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I have written small C++ console application and this is source code :

#include<stdio.h>
#include<locale.h>
#include<ctype.h>
#include<stdlib.h>

void main()
{
    setlocale(LC_ALL, "turkish");
    int a,b,c,d;

    printf("first number: ");
    scanf("%d", &a);

    printf("second number: ");
    scanf("%d", &b);

    c = a+b;

    printf("Sum: : %d\n", c);
}

As you can see i'm requesting two numbers from user and than summing them. But i want to add a control which check number who enterede by user is integer?

I'll check number which typed by user and than if number isn't really a integer i will echo an error. I'm using this after every scanf but it's not working very well.

if(!isdigit(a))
{
            printf("Invalid Char !");
            exit(1);
}

In shortly, on a scanf action, if user type "a" it will produce an error message and program stop working. If user type a number program will continue

share|improve this question
1  
I retagged this as C since I don't see anything C++ about it and it'll help you get better answers. –  Mark B Oct 11 '11 at 21:13
    
I'm learning c++ since 10 minutes ago, haha ! Our professor wrote it like this. And i copied it. –  Eray Oct 11 '11 at 21:14
2  
@Eray It's not void main, it never was, and never will be. It's int main, despite the fact that return statements are optional in main (but that's the only non-void function where they're optional). –  Etienne de Martel Oct 11 '11 at 21:15
6  
Unfortunately your professor is teaching you C++ from the last century. –  Kurt Stutsman Oct 11 '11 at 21:16
    
"turkish" seems unlikely to be the right name for the locale to me, and you don't normally need to use setlocale anyway. –  Karl Knechtel Oct 11 '11 at 22:13

3 Answers 3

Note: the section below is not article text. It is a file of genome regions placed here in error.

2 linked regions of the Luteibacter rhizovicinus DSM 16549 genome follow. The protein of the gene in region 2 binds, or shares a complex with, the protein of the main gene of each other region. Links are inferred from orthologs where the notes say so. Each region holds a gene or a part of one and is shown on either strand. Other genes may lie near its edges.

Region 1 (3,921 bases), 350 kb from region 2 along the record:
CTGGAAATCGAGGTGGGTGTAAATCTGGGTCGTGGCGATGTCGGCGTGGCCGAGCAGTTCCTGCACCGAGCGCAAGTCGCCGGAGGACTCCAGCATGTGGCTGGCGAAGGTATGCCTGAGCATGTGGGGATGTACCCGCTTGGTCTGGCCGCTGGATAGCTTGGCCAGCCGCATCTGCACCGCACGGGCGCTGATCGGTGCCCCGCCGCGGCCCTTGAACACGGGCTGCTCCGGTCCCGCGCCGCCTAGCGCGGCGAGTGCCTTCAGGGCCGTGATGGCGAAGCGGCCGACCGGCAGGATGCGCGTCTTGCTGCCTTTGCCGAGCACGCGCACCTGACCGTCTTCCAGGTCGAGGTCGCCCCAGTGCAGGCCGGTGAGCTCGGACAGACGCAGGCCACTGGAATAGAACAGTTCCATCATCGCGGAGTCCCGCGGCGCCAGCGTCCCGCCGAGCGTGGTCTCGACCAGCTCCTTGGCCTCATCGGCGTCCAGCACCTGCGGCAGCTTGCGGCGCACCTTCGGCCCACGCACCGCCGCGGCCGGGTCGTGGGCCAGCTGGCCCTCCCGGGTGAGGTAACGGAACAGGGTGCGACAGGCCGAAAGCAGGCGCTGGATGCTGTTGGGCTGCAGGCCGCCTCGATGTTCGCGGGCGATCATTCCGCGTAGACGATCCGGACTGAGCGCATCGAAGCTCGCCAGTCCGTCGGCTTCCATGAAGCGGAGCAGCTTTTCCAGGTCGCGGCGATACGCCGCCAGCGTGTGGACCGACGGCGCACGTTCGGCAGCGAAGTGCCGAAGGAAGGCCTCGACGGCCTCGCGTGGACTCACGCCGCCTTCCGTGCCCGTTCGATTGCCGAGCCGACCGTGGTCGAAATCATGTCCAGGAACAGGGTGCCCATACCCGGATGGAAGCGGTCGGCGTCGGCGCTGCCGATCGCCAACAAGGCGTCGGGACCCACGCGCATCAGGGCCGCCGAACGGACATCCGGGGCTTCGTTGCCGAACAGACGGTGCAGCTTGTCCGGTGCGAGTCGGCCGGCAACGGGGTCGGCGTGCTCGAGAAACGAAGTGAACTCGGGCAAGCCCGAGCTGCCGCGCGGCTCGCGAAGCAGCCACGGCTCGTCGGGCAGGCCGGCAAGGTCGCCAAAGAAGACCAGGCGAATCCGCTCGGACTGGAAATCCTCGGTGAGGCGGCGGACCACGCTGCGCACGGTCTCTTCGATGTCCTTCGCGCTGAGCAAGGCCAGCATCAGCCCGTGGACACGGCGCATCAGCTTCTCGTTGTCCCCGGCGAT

up vote 7 down vote accepted

scanf does that validation for you. Just check the return value from scanf.

printf("first number: ");
if(scanf("%d", &a) != 1) {
  printf("Bad input\n");
  return 1;
}

printf("second number: ");
if(scanf("%d", &b) != 1) {
  printf("Bad input\n");
  return 1;
}
share|improve this answer
    
But i can't customize error. –  Eray Oct 11 '11 at 21:11
1  
I don't know what you mean "I can't customize error." You can certainly print whatever error message you want when scanf fails, can't you? –  Robᵩ Oct 11 '11 at 21:14
    
yes i mean error messages sorry for typo . Now your answer is very well, and helped me really. Thank you ! –  Eray Oct 11 '11 at 21:23

The C++ way to do this would be

#include <iostream>
#include <locale>

int main()
{
    std::locale::global(std::locale("nl_NL.utf8")); // tr_TR doesn't exist on my system

    std::cout << "first number: ";

    int a;
    if (!(std::cin >> a))
    {
        std::cerr << "whoops" << std::endl;
        return 255;
    }

    std::cout << "second number: ";

    int b;
    if (!(std::cin >> b))
    {
        std::cerr << "whoops" << std::endl;
        return 255;
    }

    int c = a+b;

    std::cout << "Sum: " <<  c << std::endl;

    return 0;
}
share|improve this answer
    
You must be kidding :S I'm hearing these first time (`std::locale::global() , cin , cout etc...) –  Eray Oct 11 '11 at 21:26
    
scanf, printf, setlocale are all solidly in the realm of ANSI C :) –  sehe Oct 11 '11 at 21:29
    
i don't know what is it :) I'm working on web development (PHP) for 4 years but i have never worked with C, C++ –  Eray Oct 11 '11 at 21:36
    
How much are you paying for this course? It was falsely advertised, as far as we can tell... C is a fine language for some purposes and C++ as well, and there is a limited ability to use them together, but it is a bad idea to abuse that. They are really different languages, and if you are writing new code, you should be clear which one you want to use. Your professor doesn't seem to understand this very well. –  Karl Knechtel Oct 11 '11 at 22:15

isdigit takes a char as an argument.

If the call to scanf succeeds, you're guaranteed that you have an integer.

scanf also has a return value which indicates how many values it has read.

You want to check if the return value of scanf is 1 in this case.

See: http://www.cplusplus.com/reference/clibrary/cstdio/scanf/

share|improve this answer
    
But for example i'm typing "A" for first number and it's skipping requisting 2nd number and than writing directly, SUM : -1717986920 –  Eray Oct 11 '11 at 21:19
2  
That's because the first scanf tries to read the "A" and fails, returning 0. Since there's still input in the buffer, the next scanf immediately tries doing the same thing, fails, and returns 0. Try out Rob's answer - I think you'll understand what's going on when you do. –  Jamie Wong Oct 11 '11 at 21:23

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